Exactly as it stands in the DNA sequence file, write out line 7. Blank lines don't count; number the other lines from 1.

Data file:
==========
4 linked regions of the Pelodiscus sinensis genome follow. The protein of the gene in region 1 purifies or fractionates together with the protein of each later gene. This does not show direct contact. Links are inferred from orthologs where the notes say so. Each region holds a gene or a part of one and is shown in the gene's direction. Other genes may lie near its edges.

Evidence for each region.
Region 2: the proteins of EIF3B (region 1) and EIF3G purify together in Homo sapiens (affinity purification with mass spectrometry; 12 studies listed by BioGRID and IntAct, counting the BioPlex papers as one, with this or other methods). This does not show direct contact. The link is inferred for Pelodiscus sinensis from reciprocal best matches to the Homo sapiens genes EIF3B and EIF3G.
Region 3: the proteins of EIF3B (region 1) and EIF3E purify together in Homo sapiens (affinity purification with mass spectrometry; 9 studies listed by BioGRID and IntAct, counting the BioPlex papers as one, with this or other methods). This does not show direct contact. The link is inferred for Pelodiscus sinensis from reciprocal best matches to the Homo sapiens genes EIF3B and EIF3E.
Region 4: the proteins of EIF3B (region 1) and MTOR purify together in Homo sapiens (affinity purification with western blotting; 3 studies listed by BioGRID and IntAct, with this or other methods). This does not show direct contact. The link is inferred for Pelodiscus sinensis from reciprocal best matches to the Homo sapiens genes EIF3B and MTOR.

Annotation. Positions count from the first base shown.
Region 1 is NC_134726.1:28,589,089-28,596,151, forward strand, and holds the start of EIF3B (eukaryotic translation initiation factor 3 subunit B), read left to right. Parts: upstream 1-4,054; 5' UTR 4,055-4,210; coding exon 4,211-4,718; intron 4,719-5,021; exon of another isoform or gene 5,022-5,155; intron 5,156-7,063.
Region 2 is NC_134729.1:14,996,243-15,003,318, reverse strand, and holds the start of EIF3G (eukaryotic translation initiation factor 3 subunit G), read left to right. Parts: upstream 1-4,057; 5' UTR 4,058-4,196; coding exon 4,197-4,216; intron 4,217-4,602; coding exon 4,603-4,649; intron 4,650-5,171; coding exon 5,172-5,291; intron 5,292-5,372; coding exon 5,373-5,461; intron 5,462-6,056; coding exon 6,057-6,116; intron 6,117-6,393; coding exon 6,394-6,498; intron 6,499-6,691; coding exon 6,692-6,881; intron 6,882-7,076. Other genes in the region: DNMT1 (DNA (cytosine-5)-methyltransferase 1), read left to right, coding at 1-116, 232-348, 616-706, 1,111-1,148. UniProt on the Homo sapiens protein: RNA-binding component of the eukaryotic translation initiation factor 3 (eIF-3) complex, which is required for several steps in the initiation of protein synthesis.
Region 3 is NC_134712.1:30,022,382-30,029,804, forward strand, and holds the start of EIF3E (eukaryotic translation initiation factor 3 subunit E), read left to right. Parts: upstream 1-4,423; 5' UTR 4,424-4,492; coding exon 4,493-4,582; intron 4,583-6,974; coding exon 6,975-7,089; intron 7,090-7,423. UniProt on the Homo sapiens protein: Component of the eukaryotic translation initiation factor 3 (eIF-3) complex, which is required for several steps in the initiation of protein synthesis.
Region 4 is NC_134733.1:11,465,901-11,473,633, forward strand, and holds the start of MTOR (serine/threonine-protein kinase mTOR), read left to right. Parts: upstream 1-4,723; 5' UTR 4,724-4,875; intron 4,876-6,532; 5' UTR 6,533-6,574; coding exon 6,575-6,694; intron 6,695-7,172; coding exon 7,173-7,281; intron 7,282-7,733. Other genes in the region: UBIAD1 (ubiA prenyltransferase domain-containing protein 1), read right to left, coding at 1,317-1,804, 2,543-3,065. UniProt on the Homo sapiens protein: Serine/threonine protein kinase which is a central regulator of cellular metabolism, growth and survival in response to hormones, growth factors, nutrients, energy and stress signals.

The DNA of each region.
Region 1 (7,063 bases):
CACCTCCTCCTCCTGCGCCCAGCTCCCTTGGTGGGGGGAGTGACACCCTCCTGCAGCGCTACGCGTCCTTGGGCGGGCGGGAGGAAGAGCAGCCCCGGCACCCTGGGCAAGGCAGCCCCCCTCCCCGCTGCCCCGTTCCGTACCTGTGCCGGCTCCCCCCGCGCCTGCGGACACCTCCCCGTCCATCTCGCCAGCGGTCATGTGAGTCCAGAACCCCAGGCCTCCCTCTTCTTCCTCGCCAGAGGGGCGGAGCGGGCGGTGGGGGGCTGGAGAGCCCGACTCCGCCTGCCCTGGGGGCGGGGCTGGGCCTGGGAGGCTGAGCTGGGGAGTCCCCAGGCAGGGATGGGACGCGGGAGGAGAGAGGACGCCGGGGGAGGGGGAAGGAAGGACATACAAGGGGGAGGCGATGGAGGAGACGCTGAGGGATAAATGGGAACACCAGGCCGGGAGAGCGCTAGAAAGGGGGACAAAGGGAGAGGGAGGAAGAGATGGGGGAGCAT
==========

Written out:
Region 1 is NC_134726.1:28,589,089-28,596,151, forward strand, and holds the start of EIF3B (eukaryotic translation initiation factor 3 subunit B), read left to right. Parts: upstream 1-4,054; 5' UTR 4,055-4,210; coding exon 4,211-4,718; intron 4,719-5,021; exon of another isoform or gene 5,022-5,155; intron 5,156-7,063.